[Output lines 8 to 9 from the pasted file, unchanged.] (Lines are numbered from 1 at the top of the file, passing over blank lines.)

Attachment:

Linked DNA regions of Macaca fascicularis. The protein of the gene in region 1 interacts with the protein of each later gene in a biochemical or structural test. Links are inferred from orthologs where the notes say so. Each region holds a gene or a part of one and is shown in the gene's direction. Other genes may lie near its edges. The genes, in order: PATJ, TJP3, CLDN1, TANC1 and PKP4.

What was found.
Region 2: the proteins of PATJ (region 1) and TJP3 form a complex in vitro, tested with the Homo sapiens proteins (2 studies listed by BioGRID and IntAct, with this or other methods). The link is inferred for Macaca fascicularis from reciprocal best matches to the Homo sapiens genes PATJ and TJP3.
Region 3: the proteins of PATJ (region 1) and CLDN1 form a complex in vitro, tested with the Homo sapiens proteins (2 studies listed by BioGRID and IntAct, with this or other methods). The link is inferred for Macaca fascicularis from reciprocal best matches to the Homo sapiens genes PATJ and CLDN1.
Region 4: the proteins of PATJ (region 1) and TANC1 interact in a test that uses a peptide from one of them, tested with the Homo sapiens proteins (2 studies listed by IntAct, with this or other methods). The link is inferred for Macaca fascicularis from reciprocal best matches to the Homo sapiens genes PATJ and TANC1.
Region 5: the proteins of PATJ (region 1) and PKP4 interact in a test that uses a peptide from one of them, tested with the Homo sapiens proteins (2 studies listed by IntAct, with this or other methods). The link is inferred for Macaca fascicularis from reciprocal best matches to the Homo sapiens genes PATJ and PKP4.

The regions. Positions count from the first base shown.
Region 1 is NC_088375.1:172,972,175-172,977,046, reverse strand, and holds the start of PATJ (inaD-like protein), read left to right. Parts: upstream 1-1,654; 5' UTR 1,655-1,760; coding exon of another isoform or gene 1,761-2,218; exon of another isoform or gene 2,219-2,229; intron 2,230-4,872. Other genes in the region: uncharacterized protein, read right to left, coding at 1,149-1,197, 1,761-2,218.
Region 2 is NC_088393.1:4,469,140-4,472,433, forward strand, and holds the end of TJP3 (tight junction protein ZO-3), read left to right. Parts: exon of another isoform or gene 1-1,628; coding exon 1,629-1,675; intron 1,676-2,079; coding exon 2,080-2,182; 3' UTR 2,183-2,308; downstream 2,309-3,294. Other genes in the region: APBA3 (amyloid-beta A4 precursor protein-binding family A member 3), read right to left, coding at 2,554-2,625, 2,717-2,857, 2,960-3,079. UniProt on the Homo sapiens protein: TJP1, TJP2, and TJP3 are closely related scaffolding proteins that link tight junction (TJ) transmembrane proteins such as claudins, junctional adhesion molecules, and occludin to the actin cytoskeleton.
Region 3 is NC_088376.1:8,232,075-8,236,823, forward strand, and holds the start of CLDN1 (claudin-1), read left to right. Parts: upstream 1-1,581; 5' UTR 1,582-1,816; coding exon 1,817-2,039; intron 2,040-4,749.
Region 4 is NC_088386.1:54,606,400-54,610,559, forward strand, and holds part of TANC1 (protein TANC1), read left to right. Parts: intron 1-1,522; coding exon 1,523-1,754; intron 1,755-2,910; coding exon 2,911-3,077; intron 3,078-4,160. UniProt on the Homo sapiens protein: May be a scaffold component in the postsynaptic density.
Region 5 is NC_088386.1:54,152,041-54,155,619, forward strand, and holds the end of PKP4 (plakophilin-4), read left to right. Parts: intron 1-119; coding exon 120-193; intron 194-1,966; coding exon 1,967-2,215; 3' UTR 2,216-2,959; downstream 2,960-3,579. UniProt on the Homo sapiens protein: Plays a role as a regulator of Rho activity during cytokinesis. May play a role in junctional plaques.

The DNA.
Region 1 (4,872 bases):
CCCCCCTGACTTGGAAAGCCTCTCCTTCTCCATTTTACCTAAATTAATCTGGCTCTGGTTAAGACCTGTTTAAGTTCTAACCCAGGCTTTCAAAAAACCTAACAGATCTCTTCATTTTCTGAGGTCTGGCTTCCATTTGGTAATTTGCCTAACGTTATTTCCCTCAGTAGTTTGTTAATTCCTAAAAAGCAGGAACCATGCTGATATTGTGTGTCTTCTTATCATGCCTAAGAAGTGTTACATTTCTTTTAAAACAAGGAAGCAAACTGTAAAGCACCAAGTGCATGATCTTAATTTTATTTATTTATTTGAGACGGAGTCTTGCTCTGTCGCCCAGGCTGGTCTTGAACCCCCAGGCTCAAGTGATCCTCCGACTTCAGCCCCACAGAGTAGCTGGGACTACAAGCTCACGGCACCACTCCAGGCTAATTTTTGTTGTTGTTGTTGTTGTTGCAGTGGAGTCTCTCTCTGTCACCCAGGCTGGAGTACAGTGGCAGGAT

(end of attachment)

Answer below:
Region 1 is NC_088375.1:172,972,175-172,977,046, reverse strand, and holds the start of PATJ (inaD-like protein), read left to right. Parts: upstream 1-1,654; 5' UTR 1,655-1,760; coding exon of another isoform or gene 1,761-2,218; exon of another isoform or gene 2,219-2,229; intron 2,230-4,872. Other genes in the region: uncharacterized protein, read right to left, coding at 1,149-1,197, 1,761-2,218.
Region 2 is NC_088393.1:4,469,140-4,472,433, forward strand, and holds the end of TJP3 (tight junction protein ZO-3), read left to right. Parts: exon of another isoform or gene 1-1,628; coding exon 1,629-1,675; intron 1,676-2,079; coding exon 2,080-2,182; 3' UTR 2,183-2,308; downstream 2,309-3,294. Other genes in the region: APBA3 (amyloid-beta A4 precursor protein-binding family A member 3), read right to left, coding at 2,554-2,625, 2,717-2,857, 2,960-3,079. UniProt on the Homo sapiens protein: TJP1, TJP2, and TJP3 are closely related scaffolding proteins that link tight junction (TJ) transmembrane proteins such as claudins, junctional adhesion molecules, and occludin to the actin cytoskeleton.